SPRAY PAINTING WITH A COMPRESSOR - hvlp gun and tips



  


I have packed a ton of detailed information into this article for those looking to start using a spray gun for their painting projects.













INTRODUCTION
I use an HVLP paint gun hooked up to a compressor to spray
 a lot of furniture. HVLP stands for high volume low pressure.
 I recommend starting off small and not investing too much
 until you know this is something you like and want to
 continue with. There is a lot of work involved and you need
 the space to use a compressor and sprayer. The picture below
 shows a small inexpensive compressor with the motor on top
 of a small air tank - 80 PSI / 3 gallon tank / $90. When
 you choose a small air tank the motor needs to run a lot
 more to keep the tank filled with air while you are spraying.
 You can't add oil to the motor of these little guys, they are
 essentially disposable. Once they stop working you send it to
 the scrap yard and buy a new one. The coily hose on this
 one is an after market item I like to have because it is
 much lighter than the heavy straight air hose that usually
 comes with a new compressor purchase. Be careful not to 
buy a super cheep hose because you will be replacing it in to time.


EQUIPMENT
The HVLP Gun is a separate piece and a separate purchase,
 approx. $50. Below you can see what mine looks like. It is a
Campbell Hausfeld gravity fed spray gun. The paint goes in 
the white plastic pot that screws to the top of the gun. There
 is also a blue air filter which you see at the bottom and
 it comes with the standard 1.4mm spray tip. When I use
 ASCP I have to thin the paint for use with this size tip, I'll
 talk more about that below. Your gun will have a spray radios
 knob and an air pressure setting, one knob is on the back
 and one is on the side of the gun. You will have to
 experiment with these while you get familiar with your gun.

   

THINNING PAINT
Most paints need to be thinned to be used in a spray gun. I 
do not have an exact ratio of water to use when thinning
ASCP or latex but it really isn't that much. Not runny like 
milk, I try for something more like cream. Start by adding
 small amounts of water until you get the right consistency. 
 And the reason you need to thin your paint is because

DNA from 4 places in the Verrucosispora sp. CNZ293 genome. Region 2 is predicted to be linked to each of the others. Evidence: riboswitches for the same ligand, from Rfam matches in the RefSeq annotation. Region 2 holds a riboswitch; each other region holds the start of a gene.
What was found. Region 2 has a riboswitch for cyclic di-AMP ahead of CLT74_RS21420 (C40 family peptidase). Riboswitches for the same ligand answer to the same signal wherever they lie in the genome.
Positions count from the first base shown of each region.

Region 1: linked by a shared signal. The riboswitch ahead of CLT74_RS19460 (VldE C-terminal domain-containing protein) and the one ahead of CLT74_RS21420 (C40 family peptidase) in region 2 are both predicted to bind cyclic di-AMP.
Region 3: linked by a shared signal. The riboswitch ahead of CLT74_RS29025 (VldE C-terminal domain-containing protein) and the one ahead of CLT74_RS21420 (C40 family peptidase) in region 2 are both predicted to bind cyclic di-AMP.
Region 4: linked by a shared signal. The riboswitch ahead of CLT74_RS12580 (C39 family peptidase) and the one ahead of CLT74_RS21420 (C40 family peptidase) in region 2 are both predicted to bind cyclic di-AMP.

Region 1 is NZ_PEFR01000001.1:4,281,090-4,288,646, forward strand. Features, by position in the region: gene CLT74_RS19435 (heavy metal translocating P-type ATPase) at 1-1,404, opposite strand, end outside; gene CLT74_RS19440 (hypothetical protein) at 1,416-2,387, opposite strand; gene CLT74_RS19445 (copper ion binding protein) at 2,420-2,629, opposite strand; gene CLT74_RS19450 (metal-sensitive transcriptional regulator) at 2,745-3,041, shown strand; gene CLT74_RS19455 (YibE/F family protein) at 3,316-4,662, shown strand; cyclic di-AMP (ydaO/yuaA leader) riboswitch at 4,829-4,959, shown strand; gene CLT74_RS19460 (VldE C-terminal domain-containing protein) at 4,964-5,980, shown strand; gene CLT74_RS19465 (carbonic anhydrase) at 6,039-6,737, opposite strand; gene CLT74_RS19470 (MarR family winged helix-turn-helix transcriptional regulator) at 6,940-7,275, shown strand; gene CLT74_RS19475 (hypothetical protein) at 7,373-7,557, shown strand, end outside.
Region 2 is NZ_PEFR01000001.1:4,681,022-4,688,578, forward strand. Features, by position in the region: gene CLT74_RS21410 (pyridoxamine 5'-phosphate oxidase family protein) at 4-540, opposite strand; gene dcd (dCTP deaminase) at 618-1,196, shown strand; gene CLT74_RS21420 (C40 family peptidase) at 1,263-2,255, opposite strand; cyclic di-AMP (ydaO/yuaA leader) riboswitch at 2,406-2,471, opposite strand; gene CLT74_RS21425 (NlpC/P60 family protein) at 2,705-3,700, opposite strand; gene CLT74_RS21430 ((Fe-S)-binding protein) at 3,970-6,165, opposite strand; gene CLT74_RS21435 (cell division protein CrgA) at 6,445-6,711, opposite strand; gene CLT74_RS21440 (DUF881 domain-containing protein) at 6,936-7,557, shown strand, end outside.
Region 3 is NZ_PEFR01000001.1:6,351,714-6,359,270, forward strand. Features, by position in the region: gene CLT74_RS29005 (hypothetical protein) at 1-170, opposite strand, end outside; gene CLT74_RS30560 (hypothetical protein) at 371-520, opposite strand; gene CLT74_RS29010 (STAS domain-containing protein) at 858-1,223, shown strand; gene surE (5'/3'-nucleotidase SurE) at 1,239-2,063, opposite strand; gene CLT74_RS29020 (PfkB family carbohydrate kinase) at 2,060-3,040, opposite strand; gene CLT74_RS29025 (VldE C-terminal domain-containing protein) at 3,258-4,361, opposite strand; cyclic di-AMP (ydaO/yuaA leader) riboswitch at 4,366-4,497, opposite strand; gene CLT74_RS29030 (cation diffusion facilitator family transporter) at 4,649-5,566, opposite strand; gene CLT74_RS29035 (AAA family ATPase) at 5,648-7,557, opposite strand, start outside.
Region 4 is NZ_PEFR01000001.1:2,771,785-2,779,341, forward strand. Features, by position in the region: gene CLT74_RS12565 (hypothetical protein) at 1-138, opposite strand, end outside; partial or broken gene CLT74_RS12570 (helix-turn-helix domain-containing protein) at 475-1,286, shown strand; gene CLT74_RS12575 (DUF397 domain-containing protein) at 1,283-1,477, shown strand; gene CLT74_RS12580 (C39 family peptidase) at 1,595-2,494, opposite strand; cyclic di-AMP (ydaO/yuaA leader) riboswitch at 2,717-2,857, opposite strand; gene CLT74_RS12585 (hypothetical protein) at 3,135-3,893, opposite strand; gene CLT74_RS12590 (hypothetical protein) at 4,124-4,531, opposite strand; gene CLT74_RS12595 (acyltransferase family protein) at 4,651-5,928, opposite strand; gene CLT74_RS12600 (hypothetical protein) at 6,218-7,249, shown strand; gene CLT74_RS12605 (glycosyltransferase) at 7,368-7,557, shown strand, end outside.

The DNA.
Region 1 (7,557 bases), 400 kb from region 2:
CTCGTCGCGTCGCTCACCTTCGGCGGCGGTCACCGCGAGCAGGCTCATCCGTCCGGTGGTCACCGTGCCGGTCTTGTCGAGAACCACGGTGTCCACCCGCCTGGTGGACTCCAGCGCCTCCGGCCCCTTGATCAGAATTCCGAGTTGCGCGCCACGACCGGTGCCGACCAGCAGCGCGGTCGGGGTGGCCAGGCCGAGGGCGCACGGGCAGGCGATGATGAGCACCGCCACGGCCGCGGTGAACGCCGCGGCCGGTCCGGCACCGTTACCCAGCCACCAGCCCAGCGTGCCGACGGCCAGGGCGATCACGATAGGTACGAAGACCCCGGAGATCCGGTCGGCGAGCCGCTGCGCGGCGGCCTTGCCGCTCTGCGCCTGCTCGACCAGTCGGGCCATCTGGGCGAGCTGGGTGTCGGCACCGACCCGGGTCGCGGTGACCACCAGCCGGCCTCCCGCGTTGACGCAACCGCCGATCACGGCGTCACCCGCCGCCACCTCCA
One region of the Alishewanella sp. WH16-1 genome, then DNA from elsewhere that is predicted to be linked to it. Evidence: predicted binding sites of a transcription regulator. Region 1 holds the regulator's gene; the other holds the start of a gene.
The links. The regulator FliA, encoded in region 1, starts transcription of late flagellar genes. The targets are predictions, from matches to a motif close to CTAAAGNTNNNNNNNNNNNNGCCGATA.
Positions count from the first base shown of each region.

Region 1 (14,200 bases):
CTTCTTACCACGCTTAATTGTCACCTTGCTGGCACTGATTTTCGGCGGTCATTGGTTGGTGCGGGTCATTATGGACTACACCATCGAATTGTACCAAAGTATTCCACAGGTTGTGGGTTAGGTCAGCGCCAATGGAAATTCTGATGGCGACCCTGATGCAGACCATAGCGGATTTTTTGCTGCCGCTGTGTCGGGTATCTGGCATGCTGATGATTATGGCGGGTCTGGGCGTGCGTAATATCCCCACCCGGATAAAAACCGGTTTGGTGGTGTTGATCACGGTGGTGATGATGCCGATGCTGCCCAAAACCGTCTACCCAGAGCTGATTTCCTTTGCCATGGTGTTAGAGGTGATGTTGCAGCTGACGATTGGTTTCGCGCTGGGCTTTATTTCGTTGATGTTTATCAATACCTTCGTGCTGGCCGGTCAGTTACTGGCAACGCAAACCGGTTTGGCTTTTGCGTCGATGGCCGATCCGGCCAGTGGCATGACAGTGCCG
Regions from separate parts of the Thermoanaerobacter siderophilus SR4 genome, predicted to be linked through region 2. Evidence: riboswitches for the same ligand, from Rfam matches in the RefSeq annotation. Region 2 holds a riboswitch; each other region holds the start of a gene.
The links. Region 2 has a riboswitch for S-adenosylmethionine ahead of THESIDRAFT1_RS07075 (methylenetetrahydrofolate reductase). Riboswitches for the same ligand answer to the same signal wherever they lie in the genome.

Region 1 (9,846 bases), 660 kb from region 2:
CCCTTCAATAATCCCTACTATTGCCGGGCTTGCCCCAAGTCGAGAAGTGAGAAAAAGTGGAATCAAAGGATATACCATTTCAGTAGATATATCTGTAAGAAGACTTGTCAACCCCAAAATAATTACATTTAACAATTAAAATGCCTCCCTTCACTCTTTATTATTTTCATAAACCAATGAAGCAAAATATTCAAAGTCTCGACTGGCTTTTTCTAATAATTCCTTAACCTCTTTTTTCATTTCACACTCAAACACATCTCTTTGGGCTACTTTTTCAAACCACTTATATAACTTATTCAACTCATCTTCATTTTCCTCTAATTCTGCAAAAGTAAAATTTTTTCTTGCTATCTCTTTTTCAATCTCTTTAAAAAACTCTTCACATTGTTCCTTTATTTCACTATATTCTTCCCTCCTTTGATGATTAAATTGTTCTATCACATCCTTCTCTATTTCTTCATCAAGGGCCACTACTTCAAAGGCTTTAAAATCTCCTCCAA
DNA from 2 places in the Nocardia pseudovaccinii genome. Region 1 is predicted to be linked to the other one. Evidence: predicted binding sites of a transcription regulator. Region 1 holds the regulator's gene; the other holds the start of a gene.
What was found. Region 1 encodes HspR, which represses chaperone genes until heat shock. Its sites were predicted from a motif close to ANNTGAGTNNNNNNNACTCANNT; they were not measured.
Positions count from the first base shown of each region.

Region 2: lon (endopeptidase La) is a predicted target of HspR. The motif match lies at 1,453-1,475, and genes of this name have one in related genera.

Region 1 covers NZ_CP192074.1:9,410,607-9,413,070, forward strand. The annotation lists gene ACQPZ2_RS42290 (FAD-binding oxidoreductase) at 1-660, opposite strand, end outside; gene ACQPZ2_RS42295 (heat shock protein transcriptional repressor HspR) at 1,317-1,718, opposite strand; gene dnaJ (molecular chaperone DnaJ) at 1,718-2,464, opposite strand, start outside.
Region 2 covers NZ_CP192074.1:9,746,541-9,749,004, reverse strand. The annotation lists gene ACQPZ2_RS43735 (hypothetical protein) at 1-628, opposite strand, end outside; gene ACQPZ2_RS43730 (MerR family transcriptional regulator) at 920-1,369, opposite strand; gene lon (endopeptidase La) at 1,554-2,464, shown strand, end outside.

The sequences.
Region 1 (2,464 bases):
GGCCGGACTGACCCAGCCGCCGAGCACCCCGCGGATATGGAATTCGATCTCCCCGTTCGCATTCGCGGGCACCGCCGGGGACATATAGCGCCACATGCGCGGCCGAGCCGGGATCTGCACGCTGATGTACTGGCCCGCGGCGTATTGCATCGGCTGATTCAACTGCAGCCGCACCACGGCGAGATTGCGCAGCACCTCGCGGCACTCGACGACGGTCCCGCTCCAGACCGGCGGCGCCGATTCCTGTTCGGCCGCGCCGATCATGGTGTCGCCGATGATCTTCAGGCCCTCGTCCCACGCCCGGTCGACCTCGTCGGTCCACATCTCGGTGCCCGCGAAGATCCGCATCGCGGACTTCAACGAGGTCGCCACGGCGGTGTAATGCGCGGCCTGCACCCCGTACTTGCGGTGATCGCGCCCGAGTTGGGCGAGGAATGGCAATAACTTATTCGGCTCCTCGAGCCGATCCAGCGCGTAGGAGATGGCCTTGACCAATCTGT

the channels in the gun are very small and can get clogged
easily. Another important thing to do is to use a paint strainer
 as you pour your paint into the pot this is going to help 
avoid those nasty clogs. Paint strainers are available at any
 paint store and cost about 30 - 50 cents each. I rinse and
 reuse mine several times. Below left is a crisp brand new one
 and the top right is a well used almost finished one.


WASTE OF PAINT
The reason I prefer a gravity feed system is because there is 
less waste of paint. All the paint will run down into the gun
 and can be used. Other systems include a pot that is below
 the gun and the paint needs to be sucked up with a
 stationary straw, with those there is more paint left in 
the pot that will inevitably be washed away.

BUYING TIP
It is always best to purchase your large tools like compressors
 during the Christmas holiday. Watch your store flyers cause
 you won't believe the deals you can get. I got this 8 gallon / 2 
HP / 125 PSI for only $127.00 during a Christmas sale.


***********************************************

OVER SPRAY
Set your pressure gauge right around 45 PSI. This will 
regulate how much paint /air is being forced out and will 
eliminate too much over spray. Also do your best to keep your
 equipment from getting covered in over spray, it will shorten
 the life of it when paint starts to get into the motor.



BIGGER COMPRESSOR
Once you get into a bigger tank you get to maintain these
 motors and need to check and add oil. They keep up with 
your larger painting projects very well but these motors need
 to run much longer to fill a larger tank.




6 chairs finished in 1 day
with a spray gun and compressor


HAPPY SPRAYING EVERYONE! 

********************************************

Stop into FIRSTFINDS HARDWARE STORE to see
if we have any vintage hardware for your next project.

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